Voice and Gesture Based Wheelchair Using AVR and Android | Open Access Journals

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Voice and Gesture Based Wheelchair Using AVR and Android

Ambarish D. Pundlik1, Anant.S. Bhide2, Tanvi P. Mahajan3
  1. PG Student, Dept. of Electronics & Communication, Shri Sant Gadge Baba College of Engineering & Technology, Bhusawal, M.S., India
  2. Associate Professor, Dept. of Electronics & Communication, Shri Sant Gadge Baba College of Engineering & Technology, Bhusawal, M.S., India
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Here is implemented a home navigation system, which comprises of a wheelchair which works on the inputs such as gesture and voice commands via an android phone and navigates according to command. It can be used by an elderly or physically challenged person to move inside the home without any difficulty. It’s common that the elders and the physically challenged people find it hard to move the wheel chair without external aid. By making use of HNS, elderly and the physically challenged can move to different locations in the particular house just by pronouncing the direction name or by making the movement of the android phone they will be provided with. It is also equipped with obstacle avoidance technique, where the person may not be able to provide proper command at the right time. A security threat message can be sent through the mobile phone to predefined number, if the user feels to be found in danger.


Wheelchair, HNS, gesture, voice commands, physically challenged, android


The most common image of disability is the people in wheelchairs. Wheelchairs are used by people who find themselves unequipped to move without external aid. The special needs of the elderly may differ from that of a physically challenged person or a large individual but they all have “special needs” and often require some assistance to perform their daily routine. The physically challenged people, who use a normal wheelchair for navigation, usually require an external person to move around. In this busy world, the elderly people may be left alone at home and also may not find an apt person for external help. Here comes the need of an automated home navigation system, which consists of a wheelchair which can be used by the elderly and the physically challenged people without the help of an external person. The proposed HNS can be operated using voices and the gestures of the provided android mobile phone. An important feature is that the personal security of the person who is using the wheelchair is also taken care. If the person feels uncomfortable or insecure, he can send a message to a predefined number using the speech to text (STT) function in the mobile phone.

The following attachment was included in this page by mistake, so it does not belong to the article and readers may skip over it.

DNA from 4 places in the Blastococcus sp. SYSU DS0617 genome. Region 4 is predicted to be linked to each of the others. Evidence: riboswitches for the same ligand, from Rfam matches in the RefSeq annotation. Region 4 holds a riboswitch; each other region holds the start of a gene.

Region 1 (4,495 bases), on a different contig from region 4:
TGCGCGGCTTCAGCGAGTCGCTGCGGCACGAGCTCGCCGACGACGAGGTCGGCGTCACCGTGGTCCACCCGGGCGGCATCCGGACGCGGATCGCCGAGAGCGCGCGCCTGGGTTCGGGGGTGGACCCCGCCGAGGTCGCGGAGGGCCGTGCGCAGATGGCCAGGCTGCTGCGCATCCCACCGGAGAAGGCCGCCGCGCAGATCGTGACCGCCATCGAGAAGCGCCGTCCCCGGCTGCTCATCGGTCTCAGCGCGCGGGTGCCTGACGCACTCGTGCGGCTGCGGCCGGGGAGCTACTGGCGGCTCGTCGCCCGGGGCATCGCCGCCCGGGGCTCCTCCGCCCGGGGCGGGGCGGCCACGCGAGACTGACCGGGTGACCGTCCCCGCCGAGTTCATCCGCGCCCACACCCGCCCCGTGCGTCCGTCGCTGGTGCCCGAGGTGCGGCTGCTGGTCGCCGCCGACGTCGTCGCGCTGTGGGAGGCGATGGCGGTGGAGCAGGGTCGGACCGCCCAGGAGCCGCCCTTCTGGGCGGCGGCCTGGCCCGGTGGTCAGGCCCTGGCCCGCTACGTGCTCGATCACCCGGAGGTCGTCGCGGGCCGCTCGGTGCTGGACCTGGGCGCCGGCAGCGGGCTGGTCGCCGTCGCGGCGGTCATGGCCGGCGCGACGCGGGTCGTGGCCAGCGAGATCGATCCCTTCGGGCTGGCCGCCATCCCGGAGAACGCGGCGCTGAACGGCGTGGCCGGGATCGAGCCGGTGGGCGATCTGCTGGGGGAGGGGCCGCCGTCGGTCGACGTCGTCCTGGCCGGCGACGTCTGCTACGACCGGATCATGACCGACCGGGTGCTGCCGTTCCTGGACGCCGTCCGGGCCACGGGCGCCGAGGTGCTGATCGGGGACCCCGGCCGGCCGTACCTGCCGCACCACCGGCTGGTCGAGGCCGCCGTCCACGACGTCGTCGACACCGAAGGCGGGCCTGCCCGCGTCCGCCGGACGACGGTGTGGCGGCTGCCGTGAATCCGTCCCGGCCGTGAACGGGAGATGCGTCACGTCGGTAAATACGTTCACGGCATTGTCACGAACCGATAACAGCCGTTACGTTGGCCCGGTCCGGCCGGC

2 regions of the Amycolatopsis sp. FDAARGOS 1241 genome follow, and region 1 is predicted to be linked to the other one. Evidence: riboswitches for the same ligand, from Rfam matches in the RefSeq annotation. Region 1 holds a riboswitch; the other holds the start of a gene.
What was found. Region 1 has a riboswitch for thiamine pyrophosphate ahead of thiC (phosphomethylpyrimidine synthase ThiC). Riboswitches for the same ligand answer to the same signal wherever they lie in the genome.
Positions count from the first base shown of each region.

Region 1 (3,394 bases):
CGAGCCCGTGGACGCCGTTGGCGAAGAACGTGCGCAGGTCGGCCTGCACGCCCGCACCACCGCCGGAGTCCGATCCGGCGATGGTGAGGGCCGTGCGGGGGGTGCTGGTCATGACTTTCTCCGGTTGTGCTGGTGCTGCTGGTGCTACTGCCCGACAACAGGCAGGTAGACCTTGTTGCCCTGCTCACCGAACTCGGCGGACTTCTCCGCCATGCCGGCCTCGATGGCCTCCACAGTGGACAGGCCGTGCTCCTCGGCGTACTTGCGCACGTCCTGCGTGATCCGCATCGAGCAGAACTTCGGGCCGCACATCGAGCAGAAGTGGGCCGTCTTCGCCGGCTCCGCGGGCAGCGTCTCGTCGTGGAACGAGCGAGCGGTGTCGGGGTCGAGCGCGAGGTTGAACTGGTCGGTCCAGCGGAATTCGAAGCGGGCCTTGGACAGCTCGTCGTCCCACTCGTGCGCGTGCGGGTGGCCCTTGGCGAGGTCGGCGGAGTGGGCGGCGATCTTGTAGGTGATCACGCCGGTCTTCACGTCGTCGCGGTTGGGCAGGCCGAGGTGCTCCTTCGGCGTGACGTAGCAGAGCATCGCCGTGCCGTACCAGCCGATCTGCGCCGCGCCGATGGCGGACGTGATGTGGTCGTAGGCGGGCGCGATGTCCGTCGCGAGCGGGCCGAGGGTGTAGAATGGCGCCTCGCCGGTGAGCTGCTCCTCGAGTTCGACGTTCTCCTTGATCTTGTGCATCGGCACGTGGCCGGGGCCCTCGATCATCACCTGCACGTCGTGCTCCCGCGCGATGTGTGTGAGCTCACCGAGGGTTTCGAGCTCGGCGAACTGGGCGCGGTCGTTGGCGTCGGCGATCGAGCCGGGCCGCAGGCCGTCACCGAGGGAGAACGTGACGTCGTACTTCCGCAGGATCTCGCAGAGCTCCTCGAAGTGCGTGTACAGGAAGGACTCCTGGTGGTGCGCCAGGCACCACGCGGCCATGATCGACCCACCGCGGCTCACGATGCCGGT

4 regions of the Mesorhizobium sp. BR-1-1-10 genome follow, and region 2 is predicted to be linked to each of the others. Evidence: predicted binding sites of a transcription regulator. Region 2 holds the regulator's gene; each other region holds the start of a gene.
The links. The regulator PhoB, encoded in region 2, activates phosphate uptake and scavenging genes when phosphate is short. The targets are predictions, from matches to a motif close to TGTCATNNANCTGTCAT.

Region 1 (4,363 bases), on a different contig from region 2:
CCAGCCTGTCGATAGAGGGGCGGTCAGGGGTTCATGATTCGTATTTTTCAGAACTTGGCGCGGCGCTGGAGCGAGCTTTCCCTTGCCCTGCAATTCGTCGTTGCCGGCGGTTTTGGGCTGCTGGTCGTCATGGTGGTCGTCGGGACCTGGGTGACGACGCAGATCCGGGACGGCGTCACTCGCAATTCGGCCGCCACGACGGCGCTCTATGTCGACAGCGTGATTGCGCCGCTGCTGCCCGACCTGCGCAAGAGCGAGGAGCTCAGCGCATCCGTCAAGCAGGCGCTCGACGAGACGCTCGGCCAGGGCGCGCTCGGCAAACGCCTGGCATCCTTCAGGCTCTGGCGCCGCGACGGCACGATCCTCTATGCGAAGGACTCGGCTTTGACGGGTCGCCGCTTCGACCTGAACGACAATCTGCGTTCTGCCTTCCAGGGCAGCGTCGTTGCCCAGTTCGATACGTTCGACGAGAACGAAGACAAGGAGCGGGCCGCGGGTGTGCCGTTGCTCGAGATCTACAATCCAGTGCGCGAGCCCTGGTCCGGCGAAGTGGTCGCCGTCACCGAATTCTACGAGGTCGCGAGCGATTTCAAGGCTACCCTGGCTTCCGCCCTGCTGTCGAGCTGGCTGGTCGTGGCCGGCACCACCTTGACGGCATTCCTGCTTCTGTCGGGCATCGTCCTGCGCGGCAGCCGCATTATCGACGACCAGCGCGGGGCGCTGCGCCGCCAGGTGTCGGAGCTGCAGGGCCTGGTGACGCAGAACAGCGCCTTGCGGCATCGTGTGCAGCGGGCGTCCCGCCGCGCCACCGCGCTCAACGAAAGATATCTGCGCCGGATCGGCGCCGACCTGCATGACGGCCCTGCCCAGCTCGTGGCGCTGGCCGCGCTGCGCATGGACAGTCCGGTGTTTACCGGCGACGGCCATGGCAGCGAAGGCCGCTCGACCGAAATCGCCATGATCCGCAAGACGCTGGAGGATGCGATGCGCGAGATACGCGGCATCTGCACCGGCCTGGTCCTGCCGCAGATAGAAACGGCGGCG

In [1] it is reviewed that although some current wheelchair systems have embedded computers, they have very little computer control and require precise, low-level control inputs from the user; interfaces are similar to those found in passenger cars. Authors developed a smart wheelchair with intelligent controllers that let people with physical disabilities overcome these difficulties. By outfitting the wheelchair with cameras, a laser range finder, and on-board processing, we give the user an adaptable, intelligent control system. Account of the high risk of collisions with people and objects is taken in [2]. This paper describes and presents the preliminary results of a system that uses an infrared sensor to provide anti-collision and a prompting system for a poweredwheelchair that helps guide the user safely past obstacles. Paper [3] focuses on thenavigation and guidance systemofapoweredwheelchair. We have developed anavigation module with different levels ofautonomy which realizes an active interaction ofthe user with the robotic aid. A wheelchair for physically disabled people developed within the UMIDAM I Project is explained in [4]. A dependent-user recognition voice system and ultrasonic and infrared sensor systems has been integrated in this wheelchair. In this way we have obtained a wheelchair which can be driven autonomously or with using voice commands and with the possibility of avoiding obstacles and downstairs or hole detection. Paper [5] describes the wheelchair system with user friendly touch screen interface. The ability to choose between manual operating mode and predefined operating mode uniquely presents capacity of the wheelchair to operate in multiple environments.


A. Flow Chart of The Voice and Gesture Based Wheelchair:



Here we can understand the construction and working of the model. System uses an Android phone to communicate with the wheelchair and a desktop computer is used to monitor the position of the wheelchair.

A. Hardware Description

The hardware consists of various components such as AVR ATmega32, a Bluetooth device, motor driver which is L293D, IC ULN2803, external device such as torch, two dc motors of 5 rpm each, MAX232 for serial communication between AVR and Bluetooth, four sensors for temperature, smoke, obstacle distance and light along with an android phone and a remote computer which are explained one by one below.
1. ATMega32
Fig 2 is the pinout diagram of the ATMega32 controller. The ATmega32 is a low-power CMOS 8-bit microcontroller based on the AVR enhanced RISC architecture. By executing powerful instructions in a single clock cycle, the ATmega32 achieves throughputs approaching 1 MIPS per MHz allowing the system designers to optimize power consumption versus processing speed.
2. L293D
L293D is a dual H-bridge motor driver integrated circuit (IC). Motor drivers act as current amplifiers since they take a low-current control signal and provide a higher-current signal. This higher currentsignalis used to drive the motors.
Fig 3 below is the pin diagram of L293D. Enable pins 1 and 9 (corresponding to the two motors) must be high for motors to start operating. When an enable input is high, the associated driver gets enabled. As a result, the outputs become active and work in phase with their inputs. Similarly, when the enable input is low, that driver is disabled, and their outputs are off and in the high-impedance state.
Generally, L293D motor driver can control two motor at one time or called is a dual H-Bridge motor driver. By using this IC, it can interface DC motor which can be controlled in both clockwise and counter clockwise direction. The motor operations of two motors can be controlled by input logic at pins 2 & 7 and 10 & 15. Below is shown the pin diagram of L293D motor driver.